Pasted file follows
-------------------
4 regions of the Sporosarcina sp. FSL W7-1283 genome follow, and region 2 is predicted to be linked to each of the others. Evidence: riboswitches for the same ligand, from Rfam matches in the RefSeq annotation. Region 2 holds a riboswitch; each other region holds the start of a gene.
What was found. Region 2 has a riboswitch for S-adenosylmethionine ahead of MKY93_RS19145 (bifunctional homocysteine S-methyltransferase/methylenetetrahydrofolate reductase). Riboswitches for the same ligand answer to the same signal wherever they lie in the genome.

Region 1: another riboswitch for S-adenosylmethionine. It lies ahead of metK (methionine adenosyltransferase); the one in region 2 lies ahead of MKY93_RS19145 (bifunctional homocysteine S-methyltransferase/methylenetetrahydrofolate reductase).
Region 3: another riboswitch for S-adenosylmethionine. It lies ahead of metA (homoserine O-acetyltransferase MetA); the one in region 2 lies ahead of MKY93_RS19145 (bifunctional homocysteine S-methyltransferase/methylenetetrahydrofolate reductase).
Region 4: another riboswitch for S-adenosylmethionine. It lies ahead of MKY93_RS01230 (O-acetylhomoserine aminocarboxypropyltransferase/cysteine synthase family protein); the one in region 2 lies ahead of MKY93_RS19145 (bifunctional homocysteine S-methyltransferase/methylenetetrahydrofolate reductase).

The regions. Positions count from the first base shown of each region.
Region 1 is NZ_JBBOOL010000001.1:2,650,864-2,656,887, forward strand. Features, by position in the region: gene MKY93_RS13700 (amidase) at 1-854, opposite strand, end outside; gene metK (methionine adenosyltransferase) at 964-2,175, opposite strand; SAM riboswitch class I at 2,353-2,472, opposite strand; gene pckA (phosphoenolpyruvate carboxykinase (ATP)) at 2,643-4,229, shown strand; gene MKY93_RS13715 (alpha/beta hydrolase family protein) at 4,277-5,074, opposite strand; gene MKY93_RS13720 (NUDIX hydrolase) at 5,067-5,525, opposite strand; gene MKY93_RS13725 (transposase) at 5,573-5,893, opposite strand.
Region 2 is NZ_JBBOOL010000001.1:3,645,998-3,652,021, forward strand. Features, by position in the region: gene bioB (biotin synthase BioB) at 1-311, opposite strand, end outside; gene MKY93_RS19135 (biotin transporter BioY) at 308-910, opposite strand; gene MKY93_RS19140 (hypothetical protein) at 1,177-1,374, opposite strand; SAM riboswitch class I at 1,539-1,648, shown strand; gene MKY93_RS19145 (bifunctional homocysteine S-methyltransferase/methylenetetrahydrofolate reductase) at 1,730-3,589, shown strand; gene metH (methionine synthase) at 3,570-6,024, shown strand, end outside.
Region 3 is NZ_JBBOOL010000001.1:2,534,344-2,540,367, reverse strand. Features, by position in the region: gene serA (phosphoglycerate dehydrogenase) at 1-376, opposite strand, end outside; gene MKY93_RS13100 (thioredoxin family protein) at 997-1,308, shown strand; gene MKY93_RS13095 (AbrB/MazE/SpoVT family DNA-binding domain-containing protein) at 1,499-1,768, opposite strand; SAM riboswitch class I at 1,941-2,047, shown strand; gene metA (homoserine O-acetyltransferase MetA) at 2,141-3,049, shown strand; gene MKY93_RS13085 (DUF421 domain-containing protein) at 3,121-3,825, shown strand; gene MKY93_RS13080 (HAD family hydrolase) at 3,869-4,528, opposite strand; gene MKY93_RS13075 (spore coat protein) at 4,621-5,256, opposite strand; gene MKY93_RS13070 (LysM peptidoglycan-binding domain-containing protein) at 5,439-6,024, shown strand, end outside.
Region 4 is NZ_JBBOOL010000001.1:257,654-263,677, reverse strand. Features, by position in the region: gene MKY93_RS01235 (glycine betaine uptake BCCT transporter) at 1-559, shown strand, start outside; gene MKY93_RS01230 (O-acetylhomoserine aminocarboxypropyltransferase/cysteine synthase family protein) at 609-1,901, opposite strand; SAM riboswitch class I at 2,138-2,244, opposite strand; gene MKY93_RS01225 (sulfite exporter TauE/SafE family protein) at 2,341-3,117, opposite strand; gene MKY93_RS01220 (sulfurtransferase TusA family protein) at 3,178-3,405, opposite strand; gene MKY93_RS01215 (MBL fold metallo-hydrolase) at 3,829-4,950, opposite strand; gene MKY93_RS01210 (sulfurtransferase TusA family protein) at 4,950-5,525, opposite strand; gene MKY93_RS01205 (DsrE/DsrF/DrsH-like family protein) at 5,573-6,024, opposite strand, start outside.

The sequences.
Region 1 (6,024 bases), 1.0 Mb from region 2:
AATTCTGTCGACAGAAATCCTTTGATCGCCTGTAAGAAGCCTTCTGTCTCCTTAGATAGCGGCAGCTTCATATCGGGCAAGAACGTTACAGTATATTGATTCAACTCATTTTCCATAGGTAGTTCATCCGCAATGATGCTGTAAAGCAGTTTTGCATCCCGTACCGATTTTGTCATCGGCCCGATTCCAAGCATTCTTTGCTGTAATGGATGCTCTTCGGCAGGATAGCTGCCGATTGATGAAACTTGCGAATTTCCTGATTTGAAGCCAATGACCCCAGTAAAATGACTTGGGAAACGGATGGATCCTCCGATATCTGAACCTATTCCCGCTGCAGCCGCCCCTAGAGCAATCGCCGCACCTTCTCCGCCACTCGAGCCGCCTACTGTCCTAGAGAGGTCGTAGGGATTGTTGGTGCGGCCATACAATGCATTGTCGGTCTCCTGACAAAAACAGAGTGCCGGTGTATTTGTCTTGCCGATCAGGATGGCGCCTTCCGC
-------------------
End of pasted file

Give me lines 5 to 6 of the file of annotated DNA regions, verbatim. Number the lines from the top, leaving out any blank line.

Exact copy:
Region 4: another riboswitch for S-adenosylmethionine. It lies ahead of MKY93_RS01230 (O-acetylhomoserine aminocarboxypropyltransferase/cysteine synthase family protein); the one in region 2 lies ahead of MKY93_RS19145 (bifunctional homocysteine S-methyltransferase/methylenetetrahydrofolate reductase).

The regions. Positions count from the first base shown of each region.